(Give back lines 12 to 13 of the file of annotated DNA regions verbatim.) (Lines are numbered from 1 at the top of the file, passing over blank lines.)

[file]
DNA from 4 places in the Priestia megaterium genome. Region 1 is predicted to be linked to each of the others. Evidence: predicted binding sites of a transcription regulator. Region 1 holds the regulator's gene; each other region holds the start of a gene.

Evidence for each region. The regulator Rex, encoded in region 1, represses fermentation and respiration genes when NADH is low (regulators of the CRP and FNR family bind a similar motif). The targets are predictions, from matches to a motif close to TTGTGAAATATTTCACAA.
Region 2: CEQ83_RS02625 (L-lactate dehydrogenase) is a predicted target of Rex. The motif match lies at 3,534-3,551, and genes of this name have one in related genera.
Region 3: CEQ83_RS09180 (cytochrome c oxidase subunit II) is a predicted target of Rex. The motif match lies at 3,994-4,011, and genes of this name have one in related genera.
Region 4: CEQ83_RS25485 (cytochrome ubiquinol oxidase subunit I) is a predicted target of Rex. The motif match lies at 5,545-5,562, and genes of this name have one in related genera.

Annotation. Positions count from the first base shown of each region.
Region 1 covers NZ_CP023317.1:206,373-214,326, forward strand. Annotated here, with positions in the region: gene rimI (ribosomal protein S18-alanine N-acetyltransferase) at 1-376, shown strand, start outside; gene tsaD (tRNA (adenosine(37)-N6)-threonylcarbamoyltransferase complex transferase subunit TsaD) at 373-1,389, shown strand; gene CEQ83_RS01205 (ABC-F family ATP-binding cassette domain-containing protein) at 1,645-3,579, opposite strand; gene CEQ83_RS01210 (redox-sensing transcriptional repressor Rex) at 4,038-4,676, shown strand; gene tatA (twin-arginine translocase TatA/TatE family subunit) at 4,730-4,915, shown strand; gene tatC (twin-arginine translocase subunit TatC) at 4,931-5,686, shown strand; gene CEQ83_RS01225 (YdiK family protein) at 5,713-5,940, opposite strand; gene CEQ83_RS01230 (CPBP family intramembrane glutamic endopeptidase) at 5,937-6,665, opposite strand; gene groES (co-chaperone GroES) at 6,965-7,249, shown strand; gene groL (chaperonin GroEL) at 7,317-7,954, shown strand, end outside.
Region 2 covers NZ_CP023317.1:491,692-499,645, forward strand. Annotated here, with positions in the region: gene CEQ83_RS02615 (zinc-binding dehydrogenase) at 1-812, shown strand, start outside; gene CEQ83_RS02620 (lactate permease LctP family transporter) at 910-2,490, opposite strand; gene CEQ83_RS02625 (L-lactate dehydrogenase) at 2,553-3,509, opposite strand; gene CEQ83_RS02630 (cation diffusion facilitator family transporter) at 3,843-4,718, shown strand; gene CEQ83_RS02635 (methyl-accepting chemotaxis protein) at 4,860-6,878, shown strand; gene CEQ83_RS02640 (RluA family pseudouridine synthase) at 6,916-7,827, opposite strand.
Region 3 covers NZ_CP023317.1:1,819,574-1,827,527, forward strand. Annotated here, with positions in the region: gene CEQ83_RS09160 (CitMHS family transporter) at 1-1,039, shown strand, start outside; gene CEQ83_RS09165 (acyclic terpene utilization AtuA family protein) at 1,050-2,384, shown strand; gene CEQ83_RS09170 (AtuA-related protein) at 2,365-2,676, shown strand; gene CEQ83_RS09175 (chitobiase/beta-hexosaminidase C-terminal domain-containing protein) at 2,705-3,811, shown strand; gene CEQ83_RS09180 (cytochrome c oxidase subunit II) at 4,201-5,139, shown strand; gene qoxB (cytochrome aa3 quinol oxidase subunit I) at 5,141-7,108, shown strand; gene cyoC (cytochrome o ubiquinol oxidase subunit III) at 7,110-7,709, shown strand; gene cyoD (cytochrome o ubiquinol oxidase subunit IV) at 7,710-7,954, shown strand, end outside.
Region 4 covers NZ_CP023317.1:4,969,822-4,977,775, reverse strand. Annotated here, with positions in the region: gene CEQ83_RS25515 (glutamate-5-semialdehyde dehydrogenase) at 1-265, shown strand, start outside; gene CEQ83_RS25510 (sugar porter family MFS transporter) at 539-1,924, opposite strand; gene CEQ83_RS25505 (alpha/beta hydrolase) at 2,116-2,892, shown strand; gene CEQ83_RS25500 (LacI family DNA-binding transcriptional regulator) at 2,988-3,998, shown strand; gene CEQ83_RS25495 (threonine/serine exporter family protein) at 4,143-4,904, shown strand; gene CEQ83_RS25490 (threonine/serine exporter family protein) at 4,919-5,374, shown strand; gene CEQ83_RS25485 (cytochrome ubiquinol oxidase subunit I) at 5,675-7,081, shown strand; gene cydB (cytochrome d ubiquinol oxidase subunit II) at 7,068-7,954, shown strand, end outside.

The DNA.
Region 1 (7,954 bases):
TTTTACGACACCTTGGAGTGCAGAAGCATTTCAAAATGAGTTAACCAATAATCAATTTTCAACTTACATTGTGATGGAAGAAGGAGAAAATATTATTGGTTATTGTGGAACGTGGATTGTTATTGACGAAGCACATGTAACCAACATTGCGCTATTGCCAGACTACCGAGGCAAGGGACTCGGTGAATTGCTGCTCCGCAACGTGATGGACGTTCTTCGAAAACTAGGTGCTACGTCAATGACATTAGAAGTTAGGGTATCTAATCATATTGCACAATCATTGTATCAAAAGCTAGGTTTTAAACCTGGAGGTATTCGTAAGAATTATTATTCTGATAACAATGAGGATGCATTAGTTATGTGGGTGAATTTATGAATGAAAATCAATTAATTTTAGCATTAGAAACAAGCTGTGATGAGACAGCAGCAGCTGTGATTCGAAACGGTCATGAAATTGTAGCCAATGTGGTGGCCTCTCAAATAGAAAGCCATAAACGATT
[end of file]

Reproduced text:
Region 1 (7,954 bases):
TTTTACGACACCTTGGAGTGCAGAAGCATTTCAAAATGAGTTAACCAATAATCAATTTTCAACTTACATTGTGATGGAAGAAGGAGAAAATATTATTGGTTATTGTGGAACGTGGATTGTTATTGACGAAGCACATGTAACCAACATTGCGCTATTGCCAGACTACCGAGGCAAGGGACTCGGTGAATTGCTGCTCCGCAACGTGATGGACGTTCTTCGAAAACTAGGTGCTACGTCAATGACATTAGAAGTTAGGGTATCTAATCATATTGCACAATCATTGTATCAAAAGCTAGGTTTTAAACCTGGAGGTATTCGTAAGAATTATTATTCTGATAACAATGAGGATGCATTAGTTATGTGGGTGAATTTATGAATGAAAATCAATTAATTTTAGCATTAGAAACAAGCTGTGATGAGACAGCAGCAGCTGTGATTCGAAACGGTCATGAAATTGTAGCCAATGTGGTGGCCTCTCAAATAGAAAGCCATAAACGATT